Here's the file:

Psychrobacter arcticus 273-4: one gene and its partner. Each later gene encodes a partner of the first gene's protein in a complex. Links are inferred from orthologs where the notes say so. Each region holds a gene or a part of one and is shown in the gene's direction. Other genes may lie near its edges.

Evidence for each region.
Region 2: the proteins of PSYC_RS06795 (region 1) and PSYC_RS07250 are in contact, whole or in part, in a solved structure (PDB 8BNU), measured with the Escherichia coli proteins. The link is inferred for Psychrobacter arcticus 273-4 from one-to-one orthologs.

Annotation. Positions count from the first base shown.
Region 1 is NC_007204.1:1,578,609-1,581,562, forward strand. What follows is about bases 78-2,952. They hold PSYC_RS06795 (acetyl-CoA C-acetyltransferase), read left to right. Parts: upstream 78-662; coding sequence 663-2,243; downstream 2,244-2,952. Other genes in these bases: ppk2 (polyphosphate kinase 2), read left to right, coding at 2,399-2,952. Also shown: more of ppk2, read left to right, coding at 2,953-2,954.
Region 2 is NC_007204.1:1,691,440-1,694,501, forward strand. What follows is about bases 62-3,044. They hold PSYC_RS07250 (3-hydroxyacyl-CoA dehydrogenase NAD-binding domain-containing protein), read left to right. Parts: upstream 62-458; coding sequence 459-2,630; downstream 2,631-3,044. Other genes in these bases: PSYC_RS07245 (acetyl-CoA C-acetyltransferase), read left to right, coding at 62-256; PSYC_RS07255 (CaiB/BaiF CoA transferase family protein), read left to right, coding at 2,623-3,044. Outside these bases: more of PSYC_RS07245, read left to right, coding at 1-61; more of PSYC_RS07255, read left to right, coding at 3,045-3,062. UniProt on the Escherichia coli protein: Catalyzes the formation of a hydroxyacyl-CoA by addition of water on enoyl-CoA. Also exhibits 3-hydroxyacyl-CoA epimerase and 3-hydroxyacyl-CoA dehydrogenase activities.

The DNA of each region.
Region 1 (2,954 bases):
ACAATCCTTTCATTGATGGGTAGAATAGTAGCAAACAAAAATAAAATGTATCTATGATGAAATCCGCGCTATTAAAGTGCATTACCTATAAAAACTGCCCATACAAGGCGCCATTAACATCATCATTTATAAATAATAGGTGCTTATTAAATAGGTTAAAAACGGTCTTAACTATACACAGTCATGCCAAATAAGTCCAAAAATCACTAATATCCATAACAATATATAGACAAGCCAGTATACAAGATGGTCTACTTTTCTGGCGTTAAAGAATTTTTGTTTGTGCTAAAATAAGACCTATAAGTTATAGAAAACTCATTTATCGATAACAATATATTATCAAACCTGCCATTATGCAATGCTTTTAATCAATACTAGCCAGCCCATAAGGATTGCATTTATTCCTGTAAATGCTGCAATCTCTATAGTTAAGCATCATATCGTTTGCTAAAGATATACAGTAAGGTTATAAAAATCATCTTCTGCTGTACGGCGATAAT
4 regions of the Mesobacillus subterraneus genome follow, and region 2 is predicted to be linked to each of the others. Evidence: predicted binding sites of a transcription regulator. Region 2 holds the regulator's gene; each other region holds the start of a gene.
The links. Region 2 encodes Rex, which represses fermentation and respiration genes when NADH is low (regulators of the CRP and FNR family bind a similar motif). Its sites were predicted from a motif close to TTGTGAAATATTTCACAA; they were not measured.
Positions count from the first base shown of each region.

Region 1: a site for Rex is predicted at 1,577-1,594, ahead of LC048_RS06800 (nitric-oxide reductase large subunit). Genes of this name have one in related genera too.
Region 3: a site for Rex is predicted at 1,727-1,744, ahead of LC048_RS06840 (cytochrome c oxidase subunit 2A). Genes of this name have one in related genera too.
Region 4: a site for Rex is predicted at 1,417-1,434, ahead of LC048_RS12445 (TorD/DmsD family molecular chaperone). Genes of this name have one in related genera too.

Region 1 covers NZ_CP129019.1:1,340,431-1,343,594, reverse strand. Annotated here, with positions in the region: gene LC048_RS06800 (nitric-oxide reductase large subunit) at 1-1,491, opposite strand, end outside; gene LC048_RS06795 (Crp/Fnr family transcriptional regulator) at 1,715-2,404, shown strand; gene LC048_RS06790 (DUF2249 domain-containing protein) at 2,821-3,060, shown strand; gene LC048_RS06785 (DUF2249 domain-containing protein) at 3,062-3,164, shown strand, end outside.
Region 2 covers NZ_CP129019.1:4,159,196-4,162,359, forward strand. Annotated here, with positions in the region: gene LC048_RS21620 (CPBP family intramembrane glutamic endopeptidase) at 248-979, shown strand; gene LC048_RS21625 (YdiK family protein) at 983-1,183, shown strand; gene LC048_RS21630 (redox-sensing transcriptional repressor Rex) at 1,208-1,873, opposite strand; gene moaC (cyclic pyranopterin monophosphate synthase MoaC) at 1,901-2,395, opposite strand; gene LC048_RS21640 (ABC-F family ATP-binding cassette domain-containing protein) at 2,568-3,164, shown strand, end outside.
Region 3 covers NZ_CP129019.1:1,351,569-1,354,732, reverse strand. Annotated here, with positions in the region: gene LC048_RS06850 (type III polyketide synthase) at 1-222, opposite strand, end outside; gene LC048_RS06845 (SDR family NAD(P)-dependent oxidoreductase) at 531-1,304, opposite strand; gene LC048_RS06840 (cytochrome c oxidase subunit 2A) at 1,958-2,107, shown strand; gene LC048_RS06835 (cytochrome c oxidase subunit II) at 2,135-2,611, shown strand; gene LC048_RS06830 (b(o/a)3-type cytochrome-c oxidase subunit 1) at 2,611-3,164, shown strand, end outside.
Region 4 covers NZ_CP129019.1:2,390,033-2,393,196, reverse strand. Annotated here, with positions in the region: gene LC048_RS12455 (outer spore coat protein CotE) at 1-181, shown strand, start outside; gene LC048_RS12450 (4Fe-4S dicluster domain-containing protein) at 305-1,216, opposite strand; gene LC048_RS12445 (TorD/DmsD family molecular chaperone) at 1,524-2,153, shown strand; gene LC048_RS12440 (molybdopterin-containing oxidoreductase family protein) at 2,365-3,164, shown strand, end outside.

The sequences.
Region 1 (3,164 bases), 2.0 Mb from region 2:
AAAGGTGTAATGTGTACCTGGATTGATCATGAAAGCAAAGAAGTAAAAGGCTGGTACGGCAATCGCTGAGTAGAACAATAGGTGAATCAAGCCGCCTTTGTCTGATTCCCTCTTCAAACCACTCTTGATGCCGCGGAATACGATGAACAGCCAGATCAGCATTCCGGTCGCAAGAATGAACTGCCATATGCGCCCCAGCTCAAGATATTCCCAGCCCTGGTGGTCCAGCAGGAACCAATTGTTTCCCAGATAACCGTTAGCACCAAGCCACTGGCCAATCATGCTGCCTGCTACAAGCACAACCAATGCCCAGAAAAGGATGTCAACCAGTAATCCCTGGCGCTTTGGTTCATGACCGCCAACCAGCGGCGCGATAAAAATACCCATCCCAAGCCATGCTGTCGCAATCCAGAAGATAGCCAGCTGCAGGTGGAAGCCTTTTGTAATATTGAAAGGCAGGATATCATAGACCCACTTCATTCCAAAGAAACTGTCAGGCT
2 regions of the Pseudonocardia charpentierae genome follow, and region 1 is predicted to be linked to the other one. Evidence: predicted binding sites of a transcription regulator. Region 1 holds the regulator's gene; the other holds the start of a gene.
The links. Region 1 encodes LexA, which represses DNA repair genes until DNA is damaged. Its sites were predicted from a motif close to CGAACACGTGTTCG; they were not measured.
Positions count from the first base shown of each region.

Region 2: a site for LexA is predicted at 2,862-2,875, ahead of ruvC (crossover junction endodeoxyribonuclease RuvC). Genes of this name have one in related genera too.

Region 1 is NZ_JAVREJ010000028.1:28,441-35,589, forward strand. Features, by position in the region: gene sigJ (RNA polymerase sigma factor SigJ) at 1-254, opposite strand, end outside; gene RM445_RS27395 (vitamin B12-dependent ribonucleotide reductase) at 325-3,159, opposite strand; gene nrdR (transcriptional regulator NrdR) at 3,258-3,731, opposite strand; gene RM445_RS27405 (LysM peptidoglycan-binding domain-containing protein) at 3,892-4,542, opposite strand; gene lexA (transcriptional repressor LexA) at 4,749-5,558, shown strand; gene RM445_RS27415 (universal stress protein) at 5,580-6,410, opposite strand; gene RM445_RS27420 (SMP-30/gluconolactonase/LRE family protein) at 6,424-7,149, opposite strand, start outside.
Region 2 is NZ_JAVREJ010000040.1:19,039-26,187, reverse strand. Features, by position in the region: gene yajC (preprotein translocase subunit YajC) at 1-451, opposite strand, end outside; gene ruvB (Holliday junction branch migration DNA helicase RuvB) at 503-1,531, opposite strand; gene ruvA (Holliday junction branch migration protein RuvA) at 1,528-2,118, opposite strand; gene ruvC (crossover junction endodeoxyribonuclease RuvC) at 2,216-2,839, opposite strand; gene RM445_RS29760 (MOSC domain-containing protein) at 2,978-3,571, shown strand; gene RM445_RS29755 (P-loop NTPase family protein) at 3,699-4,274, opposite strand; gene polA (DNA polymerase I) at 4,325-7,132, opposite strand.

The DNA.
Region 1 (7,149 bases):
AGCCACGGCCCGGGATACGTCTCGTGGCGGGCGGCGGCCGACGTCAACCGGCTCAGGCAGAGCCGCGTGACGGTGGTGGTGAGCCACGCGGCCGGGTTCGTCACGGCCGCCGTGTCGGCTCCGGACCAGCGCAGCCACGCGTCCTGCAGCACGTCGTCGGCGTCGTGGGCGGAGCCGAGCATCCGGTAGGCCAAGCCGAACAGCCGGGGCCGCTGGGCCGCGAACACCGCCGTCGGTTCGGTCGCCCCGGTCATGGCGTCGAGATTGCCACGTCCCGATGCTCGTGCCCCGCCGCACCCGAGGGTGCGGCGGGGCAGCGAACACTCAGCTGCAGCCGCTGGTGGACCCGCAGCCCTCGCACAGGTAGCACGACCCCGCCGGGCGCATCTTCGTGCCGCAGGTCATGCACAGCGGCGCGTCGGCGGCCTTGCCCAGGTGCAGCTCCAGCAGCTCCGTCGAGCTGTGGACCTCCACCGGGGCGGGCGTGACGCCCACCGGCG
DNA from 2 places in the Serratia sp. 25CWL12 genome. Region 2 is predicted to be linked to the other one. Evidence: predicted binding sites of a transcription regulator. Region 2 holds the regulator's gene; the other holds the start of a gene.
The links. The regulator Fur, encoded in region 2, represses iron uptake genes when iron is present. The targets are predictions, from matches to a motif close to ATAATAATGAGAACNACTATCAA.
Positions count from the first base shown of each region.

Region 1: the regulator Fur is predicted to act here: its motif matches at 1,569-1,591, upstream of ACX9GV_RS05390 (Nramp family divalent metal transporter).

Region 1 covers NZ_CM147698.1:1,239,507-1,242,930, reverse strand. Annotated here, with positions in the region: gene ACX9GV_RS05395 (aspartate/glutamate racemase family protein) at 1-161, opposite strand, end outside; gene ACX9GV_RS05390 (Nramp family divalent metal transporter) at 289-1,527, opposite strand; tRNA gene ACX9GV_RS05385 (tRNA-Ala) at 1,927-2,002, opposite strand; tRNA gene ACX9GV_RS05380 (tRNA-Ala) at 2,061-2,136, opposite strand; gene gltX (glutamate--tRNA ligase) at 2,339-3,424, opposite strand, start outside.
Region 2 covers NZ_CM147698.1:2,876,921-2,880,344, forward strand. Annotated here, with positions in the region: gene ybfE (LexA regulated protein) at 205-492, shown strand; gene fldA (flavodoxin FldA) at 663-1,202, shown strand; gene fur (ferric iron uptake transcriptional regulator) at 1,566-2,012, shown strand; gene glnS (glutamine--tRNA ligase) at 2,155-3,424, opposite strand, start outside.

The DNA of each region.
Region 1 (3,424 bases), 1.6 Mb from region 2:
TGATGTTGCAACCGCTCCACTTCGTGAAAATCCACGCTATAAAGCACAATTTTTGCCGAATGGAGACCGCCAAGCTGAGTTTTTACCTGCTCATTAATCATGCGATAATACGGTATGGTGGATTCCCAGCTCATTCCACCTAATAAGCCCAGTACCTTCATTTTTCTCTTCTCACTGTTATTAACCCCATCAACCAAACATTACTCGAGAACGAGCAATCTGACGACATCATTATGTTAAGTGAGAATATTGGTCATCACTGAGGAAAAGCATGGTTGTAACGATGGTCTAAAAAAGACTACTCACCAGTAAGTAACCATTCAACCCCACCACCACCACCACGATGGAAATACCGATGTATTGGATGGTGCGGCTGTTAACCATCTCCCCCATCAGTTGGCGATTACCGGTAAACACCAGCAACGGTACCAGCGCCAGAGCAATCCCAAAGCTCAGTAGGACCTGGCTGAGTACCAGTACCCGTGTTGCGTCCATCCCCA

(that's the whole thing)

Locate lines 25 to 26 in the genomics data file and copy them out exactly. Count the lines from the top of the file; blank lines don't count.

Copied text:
Positions count from the first base shown of each region.

Region 2: a site for LexA is predicted at 2,862-2,875, ahead of ruvC (crossover junction endodeoxyribonuclease RuvC). Genes of this name have one in related genera too.